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PO BOX 14349

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RI 02914

+1 800 521 2747
+1 401 438 7270

3 Tips for Choosing a Linear Slide Table

Whether you want to design your own linear slide table system or buy one as a readymade, off-the-shelf assembly, there are a wide variety of linear products available on the market today. Materials like plastic or bronze leadscrew nuts, ball screws, as well as a variety of belt-driven ball bearing systems can make the choice difficult.

Below are a few suggestions that might make things easier.

1. Consider an off-the-shelf solution

You always have the option of buying any number of different components to piece together your own belt or leadscrew-driven assembly.

However, after you factor in the research, design, drawing, purchasing, QC, and assembly, you could have purchased a part from a catalog and designed several other aspects of your equipment - saving time and hidden costs. If this fits in with your design, buying something off-the-shelf, pre-assembled may be the best way to go.

DryLin® ZLW belt-driven slide table Figure 1: igus®' ZLW belt-driven slide table is available as an off-the-shelf solution.

2. Plastic versus metallic bearings

At igus®, we manufacture plastic bearings with the fundamental belief that they can help machinery last longer, at a lower cost and without maintenance. When using plastic bearings in linear applications, remember to use proper spacing between the bearings along the axis of travel.

The typical rule-of-thumb is to use what we call the “2-to-1 rule”, which means that the loads’ center of gravity, and the drive-force (if designing your own assembly), needs to be within 2 x the bearing distance or less. For example, if you have a bearing spacing of 10 inches (center to center in the axis of travel), any acting force on the bearings should be less than 20 inches away.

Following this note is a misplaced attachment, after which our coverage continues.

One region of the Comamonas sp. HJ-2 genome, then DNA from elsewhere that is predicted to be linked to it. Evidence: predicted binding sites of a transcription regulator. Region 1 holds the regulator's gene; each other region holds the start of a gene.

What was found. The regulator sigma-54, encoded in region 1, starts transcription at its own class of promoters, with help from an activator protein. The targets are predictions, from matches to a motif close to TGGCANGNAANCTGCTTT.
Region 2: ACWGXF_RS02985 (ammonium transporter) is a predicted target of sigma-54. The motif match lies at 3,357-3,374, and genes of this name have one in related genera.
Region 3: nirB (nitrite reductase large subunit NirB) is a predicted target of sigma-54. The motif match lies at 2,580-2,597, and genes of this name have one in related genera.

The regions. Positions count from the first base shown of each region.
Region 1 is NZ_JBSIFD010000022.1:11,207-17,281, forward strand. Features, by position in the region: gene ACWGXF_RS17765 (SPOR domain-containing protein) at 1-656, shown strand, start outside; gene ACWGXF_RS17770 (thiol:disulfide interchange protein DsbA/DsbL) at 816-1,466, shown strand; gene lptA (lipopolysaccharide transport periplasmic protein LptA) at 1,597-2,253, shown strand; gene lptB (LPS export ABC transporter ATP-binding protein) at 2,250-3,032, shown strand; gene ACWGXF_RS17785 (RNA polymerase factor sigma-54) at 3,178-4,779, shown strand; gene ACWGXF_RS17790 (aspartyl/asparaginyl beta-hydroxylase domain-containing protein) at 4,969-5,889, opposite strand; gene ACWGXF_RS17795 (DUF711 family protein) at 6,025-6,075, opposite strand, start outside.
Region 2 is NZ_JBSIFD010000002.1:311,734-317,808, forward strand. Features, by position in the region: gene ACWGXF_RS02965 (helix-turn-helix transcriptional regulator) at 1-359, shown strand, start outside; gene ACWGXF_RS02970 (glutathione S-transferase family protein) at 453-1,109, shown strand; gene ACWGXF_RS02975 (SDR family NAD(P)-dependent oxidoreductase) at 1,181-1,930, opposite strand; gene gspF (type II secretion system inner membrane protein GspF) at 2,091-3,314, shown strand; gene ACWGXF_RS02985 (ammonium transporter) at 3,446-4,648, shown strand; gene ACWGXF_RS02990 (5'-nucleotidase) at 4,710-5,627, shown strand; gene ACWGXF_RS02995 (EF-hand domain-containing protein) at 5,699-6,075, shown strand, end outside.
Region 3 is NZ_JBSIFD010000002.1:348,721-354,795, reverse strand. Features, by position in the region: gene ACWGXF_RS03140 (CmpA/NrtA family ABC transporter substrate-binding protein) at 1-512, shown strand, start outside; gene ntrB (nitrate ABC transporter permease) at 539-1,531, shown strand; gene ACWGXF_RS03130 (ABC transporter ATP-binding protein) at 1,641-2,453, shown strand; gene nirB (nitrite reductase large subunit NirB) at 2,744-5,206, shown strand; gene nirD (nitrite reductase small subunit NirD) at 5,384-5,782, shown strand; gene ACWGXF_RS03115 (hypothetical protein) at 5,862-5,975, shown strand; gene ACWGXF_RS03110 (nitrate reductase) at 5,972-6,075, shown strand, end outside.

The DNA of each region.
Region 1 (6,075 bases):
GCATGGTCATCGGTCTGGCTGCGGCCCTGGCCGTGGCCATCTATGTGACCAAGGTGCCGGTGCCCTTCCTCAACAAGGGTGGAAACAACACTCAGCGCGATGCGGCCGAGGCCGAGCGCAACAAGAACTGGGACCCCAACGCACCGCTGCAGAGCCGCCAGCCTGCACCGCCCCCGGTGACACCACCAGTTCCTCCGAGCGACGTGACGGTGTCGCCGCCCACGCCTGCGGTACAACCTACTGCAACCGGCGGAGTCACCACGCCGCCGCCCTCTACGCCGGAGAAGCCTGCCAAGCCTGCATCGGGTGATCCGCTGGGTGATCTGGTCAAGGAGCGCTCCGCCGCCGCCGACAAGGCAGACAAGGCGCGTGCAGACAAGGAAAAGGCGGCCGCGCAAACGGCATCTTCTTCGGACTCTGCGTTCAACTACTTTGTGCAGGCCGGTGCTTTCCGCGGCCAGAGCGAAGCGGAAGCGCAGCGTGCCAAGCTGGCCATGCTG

If this rule is not followed, you are likely to have a 'chattering' or 'binding' effect. This is especially true with belt-driven systems, which often have high speeds and accelerations, as this principal is a result of friction and inertia. You can purchase an assembly with either a longer plate or an extra carriage to make sure your application follows this rule.

For very slow moving leadscrew assemblies, or for static loads, this rule is not as crucial (as long as the drive-force is within 2-to-1). You may need to use ball bearings or lubricated bearings in applications with very high cantilevers, or when the linear positioning tolerance needs to be less than +/- 0.008in.

Figure 2: igus®' high-performance iglide® plastic bearings versus simple plastic lead screw nuts in a wear test at loads of 22.5lb, rotating at 1 fps on cold-rolled steel.

Choosing a lead screw, ball screw, or belt drive

Some companies offer ball-screw systems that are designed to carry heavy loads at high speeds and are typically designed for extremely precise positioning. At igus®, we offer a cost-saving alternative within our of lead screw and belt-driven systems. We primarily recommend these lead-screw tables for low-speed positioning and set-up applications. These applications typically have speeds less than 60 inches-per-minute of continuous motion which require no less than +/-0.004in. of linear positioning tolerance.

Belt-driven systems are better suited for applications with loads under 16 pounds and high speeds up to 16 feet-per-second, and are not typically recommended for applications requiring linear positioning tolerances of less than +/-0.008in.

DryLin® HTS linear slide table drylin® HTS linear slide table

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Application Assistance

For further questions or product information, please contact:

Matt Mowry

drylin® Product Manager


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